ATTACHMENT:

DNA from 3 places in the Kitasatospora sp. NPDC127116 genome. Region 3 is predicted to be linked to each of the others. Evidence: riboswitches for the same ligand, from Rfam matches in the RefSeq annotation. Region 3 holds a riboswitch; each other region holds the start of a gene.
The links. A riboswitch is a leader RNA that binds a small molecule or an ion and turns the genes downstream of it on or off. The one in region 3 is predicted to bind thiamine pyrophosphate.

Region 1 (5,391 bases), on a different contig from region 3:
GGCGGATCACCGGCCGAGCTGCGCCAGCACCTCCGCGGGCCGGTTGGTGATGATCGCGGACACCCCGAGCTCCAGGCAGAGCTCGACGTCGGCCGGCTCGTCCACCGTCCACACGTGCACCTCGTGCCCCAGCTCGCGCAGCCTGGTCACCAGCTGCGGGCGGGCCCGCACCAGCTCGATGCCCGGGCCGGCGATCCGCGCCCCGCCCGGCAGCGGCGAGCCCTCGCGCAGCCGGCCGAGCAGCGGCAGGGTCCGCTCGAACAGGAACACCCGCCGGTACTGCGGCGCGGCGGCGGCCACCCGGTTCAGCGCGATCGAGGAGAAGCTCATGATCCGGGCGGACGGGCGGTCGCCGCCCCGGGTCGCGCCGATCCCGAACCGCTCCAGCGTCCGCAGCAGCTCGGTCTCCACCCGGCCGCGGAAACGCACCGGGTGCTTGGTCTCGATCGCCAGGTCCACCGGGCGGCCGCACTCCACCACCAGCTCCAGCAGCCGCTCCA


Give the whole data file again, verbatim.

DNA from 3 places in the Kitasatospora sp. NPDC127116 genome. Region 3 is predicted to be linked to each of the others. Evidence: riboswitches for the same ligand, from Rfam matches in the RefSeq annotation. Region 3 holds a riboswitch; each other region holds the start of a gene.
The links. A riboswitch is a leader RNA that binds a small molecule or an ion and turns the genes downstream of it on or off. The one in region 3 is predicted to bind thiamine pyrophosphate.

Region 1 (5,391 bases), on a different contig from region 3:
GGCGGATCACCGGCCGAGCTGCGCCAGCACCTCCGCGGGCCGGTTGGTGATGATCGCGGACACCCCGAGCTCCAGGCAGAGCTCGACGTCGGCCGGCTCGTCCACCGTCCACACGTGCACCTCGTGCCCCAGCTCGCGCAGCCTGGTCACCAGCTGCGGGCGGGCCCGCACCAGCTCGATGCCCGGGCCGGCGATCCGCGCCCCGCCCGGCAGCGGCGAGCCCTCGCGCAGCCGGCCGAGCAGCGGCAGGGTCCGCTCGAACAGGAACACCCGCCGGTACTGCGGCGCGGCGGCGGCCACCCGGTTCAGCGCGATCGAGGAGAAGCTCATGATCCGGGCGGACGGGCGGTCGCCGCCCCGGGTCGCGCCGATCCCGAACCGCTCCAGCGTCCGCAGCAGCTCGGTCTCCACCCGGCCGCGGAAACGCACCGGGTGCTTGGTCTCGATCGCCAGGTCCACCGGGCGGCCGCACTCCACCACCAGCTCCAGCAGCCGCTCCA